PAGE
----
Fluharty, D. 2000. Habitat protection, ecological issues, and implementation of the Sustainable Fisheries Act. Ecol. Appl. 10(2):325-337.
Fondoun, J.M., and Manga, T.T. 2000. Farmers indigenous practices for conserving Garcinia kola and Gnetum africanum in southern Cameroon. Agroforestry Systems 48(3):289-302.
Foucart, A., Lecoq, M., and Sieglstetter, R. 1999. Alarm on an endemic protected grasshopper of the crau plain (southern France), Prionotropis hystrix rhodanica (Orthoptera: Pamphagidae). Annales De La Societe Entomologique De France 35:337-340.
Fujisaka, S., Escobar, G., and Veneklaas, E.J. 2000. Weedy fields and forests: interactions between land use and the composition of plant communities in the Peruvian Amazon. Agricult. Ecosyst. & Environ. 78(2):175-186.
Gaff, H., Deangelis, D.L., Gross, L.J., Salinas, R., and Shorrosh, M. 2000. A dynamic landscape model for fish in the Everglades and its application to restoration. Ecol. Model. 127(1):33-52.
Gehlhausen, S.M., Schwartz, M.W., and Augspurger, C.K. 2000. Vegetation and microclimatic edge effects in two mixed-mesophytic forest fragments. Plant Ecol. 147(1):21-35.
Gillespie, T.W., Grijalva, A., and Farris, C.N. 2000. Diversity, composition, and structure of tropical dry forests in Central America. Plant Ecol. 147(1):37-47.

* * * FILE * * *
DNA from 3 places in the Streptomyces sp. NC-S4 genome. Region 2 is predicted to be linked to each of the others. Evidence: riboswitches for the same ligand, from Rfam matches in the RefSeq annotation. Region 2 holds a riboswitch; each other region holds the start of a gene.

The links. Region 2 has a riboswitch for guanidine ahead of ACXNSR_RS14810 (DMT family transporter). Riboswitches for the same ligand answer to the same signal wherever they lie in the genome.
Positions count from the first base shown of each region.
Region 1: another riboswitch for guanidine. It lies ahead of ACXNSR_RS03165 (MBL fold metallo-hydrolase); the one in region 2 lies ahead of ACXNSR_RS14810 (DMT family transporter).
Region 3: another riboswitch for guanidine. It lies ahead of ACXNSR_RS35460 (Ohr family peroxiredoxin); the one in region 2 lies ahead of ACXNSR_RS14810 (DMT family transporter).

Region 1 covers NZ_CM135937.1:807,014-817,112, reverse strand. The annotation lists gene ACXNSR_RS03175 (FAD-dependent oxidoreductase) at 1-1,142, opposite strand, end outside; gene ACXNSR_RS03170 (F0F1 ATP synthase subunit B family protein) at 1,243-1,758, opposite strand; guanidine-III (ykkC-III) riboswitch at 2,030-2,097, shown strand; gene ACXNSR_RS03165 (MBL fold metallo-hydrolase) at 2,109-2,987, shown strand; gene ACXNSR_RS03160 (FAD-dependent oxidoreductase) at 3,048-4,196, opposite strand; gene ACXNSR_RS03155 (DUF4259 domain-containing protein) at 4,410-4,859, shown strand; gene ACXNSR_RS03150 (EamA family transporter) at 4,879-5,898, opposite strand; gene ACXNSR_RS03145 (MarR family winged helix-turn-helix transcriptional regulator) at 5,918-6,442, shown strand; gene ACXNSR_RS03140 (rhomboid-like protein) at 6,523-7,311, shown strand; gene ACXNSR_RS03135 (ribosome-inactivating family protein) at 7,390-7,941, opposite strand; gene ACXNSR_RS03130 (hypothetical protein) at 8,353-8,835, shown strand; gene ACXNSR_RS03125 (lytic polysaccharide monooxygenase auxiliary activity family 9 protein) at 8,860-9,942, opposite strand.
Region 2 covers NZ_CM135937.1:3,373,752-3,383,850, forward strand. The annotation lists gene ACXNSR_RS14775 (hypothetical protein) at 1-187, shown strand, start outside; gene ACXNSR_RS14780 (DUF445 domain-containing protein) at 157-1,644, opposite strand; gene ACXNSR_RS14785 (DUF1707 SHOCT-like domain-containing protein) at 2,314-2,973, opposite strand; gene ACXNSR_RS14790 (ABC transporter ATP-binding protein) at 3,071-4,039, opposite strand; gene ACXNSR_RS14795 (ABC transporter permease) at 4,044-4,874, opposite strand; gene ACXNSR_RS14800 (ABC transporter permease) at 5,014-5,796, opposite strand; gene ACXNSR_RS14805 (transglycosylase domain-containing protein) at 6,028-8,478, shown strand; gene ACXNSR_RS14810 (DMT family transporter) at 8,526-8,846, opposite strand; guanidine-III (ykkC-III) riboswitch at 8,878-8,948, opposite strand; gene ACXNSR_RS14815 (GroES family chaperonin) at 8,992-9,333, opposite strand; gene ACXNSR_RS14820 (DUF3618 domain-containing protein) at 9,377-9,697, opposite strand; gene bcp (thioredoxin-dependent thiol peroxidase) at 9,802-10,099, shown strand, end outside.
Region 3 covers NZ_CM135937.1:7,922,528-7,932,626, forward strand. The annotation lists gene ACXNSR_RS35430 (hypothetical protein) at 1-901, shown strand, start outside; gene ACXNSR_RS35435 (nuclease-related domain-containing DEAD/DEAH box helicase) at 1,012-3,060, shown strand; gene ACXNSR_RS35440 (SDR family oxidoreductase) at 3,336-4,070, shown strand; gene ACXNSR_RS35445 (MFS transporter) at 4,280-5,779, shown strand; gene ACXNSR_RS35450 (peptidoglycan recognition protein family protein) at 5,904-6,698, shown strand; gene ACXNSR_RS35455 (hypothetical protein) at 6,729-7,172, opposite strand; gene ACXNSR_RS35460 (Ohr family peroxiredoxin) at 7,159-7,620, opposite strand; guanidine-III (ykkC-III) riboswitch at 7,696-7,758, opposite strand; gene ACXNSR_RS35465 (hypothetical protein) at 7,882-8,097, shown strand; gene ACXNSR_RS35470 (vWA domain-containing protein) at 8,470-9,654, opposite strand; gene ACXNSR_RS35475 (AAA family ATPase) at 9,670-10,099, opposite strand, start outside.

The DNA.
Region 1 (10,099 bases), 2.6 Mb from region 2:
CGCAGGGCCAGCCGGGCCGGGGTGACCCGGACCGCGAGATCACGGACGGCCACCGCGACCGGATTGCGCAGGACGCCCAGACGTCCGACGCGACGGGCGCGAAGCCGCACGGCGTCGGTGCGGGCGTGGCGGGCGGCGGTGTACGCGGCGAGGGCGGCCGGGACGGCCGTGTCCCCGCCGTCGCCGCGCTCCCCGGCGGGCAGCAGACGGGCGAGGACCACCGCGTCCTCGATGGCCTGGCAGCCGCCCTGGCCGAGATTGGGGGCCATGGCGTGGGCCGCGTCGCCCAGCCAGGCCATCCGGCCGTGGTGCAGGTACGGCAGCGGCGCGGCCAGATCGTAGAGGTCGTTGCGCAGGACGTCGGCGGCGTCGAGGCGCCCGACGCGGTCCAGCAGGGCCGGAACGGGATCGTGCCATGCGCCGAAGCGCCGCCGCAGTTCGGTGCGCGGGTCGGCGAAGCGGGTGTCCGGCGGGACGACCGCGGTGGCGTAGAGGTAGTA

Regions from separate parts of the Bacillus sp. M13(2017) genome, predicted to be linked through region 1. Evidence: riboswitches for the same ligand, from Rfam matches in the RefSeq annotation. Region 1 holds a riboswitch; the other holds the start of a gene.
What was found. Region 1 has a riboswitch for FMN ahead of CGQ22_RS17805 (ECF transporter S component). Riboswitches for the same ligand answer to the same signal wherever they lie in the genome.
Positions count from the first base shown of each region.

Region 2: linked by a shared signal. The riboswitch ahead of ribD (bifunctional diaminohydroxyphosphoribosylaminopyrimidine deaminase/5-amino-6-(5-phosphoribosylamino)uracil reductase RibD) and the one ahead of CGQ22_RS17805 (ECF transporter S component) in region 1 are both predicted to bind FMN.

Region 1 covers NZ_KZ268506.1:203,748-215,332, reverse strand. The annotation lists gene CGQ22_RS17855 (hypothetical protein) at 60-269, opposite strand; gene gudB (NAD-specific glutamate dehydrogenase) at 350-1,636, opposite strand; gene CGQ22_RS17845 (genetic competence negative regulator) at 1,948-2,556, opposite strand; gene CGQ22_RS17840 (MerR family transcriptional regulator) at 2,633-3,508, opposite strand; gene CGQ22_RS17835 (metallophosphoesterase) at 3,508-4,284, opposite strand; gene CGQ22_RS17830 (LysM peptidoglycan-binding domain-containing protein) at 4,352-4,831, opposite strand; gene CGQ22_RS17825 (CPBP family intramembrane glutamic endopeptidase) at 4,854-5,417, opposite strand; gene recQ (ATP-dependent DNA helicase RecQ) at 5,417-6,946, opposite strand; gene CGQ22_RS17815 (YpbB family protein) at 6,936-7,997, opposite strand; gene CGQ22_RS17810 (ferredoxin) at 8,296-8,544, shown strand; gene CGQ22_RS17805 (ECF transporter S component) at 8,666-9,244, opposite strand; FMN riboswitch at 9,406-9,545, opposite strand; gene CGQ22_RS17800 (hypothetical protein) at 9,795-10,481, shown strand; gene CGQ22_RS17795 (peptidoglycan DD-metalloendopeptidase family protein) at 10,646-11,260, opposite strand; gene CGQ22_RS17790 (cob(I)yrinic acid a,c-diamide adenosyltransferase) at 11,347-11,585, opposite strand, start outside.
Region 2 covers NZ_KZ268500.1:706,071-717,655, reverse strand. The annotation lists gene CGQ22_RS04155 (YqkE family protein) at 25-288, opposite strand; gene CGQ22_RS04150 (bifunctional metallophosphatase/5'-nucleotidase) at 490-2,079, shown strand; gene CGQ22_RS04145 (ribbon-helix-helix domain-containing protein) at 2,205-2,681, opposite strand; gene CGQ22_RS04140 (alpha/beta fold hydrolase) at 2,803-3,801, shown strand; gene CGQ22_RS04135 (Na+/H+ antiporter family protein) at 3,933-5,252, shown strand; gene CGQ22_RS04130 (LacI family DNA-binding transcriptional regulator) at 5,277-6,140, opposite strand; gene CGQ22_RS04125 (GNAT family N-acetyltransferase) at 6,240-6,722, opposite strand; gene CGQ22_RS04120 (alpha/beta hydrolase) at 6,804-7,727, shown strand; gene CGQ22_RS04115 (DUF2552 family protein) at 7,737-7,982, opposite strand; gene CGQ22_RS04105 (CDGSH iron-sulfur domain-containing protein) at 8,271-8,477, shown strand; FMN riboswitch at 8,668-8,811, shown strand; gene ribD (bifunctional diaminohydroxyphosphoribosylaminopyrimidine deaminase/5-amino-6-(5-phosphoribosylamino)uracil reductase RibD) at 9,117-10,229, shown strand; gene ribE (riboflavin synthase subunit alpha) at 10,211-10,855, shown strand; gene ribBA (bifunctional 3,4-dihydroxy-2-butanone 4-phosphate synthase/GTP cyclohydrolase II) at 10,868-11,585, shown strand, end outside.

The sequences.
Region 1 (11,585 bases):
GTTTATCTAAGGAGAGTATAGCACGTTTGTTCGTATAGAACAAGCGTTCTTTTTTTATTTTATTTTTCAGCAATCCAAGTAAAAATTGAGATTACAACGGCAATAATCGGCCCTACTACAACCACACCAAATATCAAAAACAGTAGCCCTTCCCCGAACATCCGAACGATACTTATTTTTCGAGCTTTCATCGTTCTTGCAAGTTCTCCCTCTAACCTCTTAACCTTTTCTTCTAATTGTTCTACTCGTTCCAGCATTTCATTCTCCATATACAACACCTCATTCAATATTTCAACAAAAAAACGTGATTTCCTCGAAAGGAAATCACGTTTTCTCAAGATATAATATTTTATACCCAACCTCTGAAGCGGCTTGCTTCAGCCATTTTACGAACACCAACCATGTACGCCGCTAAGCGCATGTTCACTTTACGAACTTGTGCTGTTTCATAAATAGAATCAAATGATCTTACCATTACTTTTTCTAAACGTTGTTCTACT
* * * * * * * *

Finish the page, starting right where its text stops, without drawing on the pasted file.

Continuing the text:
Gonzalez-Candelas, F., and Montolio, A. 2000. Genetic differentiation and structure of Hippocrepis valentina (Leguminosae) populations. J. Heredity 91(2):134-141.
Grace, J.B., Allain, L., and Allen, C. 2000. Vegetation associations in a rare community type - coastal tallgrass prairie. Plant Ecol. 147(1):105-115.
Grant, A., and Benton, T.G. 2000. Elasticity analysis for density-dependent populations in stochastic environments. Ecology 81(3):680-693.
Guerin, T.F. 1999. An Australian perspective on the constraints to the transfer and adoption of innovations in land management. Environ. Conserv. 26(4):289-304.
Hallac, D.E., and Marsden, J.E. 2000. Differences in tolerance to and recovery from zebra mussel (Dreissena polymorpha) fouling by Elliptio complanata and Lampsilis radiata. Can. J. Zool. 78(2):161-166.